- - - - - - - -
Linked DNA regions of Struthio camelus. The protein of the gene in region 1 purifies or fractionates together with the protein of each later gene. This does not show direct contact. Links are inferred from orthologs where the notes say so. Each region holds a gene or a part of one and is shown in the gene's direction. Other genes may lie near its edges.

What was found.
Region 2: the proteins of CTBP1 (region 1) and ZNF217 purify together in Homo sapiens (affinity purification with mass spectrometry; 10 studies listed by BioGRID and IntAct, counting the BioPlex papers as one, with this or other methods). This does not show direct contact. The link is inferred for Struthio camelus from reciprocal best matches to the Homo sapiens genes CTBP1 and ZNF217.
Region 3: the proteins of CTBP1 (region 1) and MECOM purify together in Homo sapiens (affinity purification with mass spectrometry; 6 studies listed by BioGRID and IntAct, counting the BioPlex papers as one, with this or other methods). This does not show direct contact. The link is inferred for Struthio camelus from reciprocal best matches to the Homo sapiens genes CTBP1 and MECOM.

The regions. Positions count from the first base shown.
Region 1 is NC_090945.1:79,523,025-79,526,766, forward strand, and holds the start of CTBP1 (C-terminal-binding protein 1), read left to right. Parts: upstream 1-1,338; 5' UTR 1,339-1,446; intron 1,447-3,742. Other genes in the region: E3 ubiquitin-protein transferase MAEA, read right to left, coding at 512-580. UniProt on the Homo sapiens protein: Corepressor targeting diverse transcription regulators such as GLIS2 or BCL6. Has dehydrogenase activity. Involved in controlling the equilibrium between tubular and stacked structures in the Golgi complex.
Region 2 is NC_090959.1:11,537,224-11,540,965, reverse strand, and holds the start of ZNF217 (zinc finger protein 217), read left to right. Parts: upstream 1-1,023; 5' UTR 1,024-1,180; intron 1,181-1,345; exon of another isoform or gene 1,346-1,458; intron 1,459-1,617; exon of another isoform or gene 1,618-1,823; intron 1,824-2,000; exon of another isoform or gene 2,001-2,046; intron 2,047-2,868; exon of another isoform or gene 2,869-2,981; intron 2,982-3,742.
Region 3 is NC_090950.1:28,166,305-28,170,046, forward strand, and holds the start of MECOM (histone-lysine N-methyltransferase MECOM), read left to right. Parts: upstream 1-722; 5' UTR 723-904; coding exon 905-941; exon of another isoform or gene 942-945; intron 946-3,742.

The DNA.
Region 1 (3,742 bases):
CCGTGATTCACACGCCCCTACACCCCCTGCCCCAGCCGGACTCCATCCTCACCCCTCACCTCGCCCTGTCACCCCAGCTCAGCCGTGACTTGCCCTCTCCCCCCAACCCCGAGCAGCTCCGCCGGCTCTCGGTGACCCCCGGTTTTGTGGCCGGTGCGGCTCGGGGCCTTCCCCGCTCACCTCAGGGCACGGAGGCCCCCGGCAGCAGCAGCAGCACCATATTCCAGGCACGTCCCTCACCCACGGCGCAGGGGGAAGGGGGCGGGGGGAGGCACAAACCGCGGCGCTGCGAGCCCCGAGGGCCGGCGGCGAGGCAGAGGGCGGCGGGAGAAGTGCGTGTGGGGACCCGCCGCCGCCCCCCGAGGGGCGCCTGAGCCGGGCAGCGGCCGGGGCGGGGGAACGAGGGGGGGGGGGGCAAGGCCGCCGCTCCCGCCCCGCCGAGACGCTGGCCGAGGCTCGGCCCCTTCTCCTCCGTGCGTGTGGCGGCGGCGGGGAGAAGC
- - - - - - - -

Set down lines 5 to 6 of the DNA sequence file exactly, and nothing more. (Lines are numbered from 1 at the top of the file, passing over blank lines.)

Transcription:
The regions. Positions count from the first base shown.
Region 1 is NC_090945.1:79,523,025-79,526,766, forward strand, and holds the start of CTBP1 (C-terminal-binding protein 1), read left to right. Parts: upstream 1-1,338; 5' UTR 1,339-1,446; intron 1,447-3,742. Other genes in the region: E3 ubiquitin-protein transferase MAEA, read right to left, coding at 512-580. UniProt on the Homo sapiens protein: Corepressor targeting diverse transcription regulators such as GLIS2 or BCL6. Has dehydrogenase activity. Involved in controlling the equilibrium between tubular and stacked structures in the Golgi complex.